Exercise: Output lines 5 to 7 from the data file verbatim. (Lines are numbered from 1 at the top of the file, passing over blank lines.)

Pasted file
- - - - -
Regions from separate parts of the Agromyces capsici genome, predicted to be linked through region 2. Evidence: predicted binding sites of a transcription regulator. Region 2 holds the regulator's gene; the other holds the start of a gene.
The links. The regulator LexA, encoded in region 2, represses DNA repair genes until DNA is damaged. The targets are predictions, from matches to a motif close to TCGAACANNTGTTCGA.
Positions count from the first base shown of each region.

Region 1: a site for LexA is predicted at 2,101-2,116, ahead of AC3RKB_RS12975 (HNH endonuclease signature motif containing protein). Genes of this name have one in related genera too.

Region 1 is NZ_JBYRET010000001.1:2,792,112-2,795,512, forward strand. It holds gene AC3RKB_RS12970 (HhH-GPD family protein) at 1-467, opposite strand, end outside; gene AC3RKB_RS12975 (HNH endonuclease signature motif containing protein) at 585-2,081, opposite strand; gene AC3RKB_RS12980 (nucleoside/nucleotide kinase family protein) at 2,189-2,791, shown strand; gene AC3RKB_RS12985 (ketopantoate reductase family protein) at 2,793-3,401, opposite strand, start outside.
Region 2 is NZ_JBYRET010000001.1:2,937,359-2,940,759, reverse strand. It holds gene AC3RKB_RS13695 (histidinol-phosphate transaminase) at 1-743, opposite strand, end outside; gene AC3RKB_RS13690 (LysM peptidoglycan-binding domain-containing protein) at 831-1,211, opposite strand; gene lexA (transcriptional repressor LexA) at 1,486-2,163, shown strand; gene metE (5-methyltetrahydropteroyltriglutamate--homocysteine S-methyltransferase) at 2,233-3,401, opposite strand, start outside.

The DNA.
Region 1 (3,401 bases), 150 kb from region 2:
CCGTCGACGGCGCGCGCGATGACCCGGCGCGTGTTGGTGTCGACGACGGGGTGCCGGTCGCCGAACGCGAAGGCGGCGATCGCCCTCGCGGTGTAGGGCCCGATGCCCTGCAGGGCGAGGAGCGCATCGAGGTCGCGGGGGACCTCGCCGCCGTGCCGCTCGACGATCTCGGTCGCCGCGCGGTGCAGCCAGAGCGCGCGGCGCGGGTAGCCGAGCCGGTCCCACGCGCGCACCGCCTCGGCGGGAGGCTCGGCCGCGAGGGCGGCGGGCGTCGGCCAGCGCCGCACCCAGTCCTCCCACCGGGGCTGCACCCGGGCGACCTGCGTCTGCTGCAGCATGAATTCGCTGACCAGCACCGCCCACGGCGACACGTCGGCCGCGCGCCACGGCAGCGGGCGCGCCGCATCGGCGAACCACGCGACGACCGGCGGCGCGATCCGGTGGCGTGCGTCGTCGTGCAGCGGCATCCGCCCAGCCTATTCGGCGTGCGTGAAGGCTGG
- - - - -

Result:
Region 1 is NZ_JBYRET010000001.1:2,792,112-2,795,512, forward strand. It holds gene AC3RKB_RS12970 (HhH-GPD family protein) at 1-467, opposite strand, end outside; gene AC3RKB_RS12975 (HNH endonuclease signature motif containing protein) at 585-2,081, opposite strand; gene AC3RKB_RS12980 (nucleoside/nucleotide kinase family protein) at 2,189-2,791, shown strand; gene AC3RKB_RS12985 (ketopantoate reductase family protein) at 2,793-3,401, opposite strand, start outside.
Region 2 is NZ_JBYRET010000001.1:2,937,359-2,940,759, reverse strand. It holds gene AC3RKB_RS13695 (histidinol-phosphate transaminase) at 1-743, opposite strand, end outside; gene AC3RKB_RS13690 (LysM peptidoglycan-binding domain-containing protein) at 831-1,211, opposite strand; gene lexA (transcriptional repressor LexA) at 1,486-2,163, shown strand; gene metE (5-methyltetrahydropteroyltriglutamate--homocysteine S-methyltransferase) at 2,233-3,401, opposite strand, start outside.

The DNA.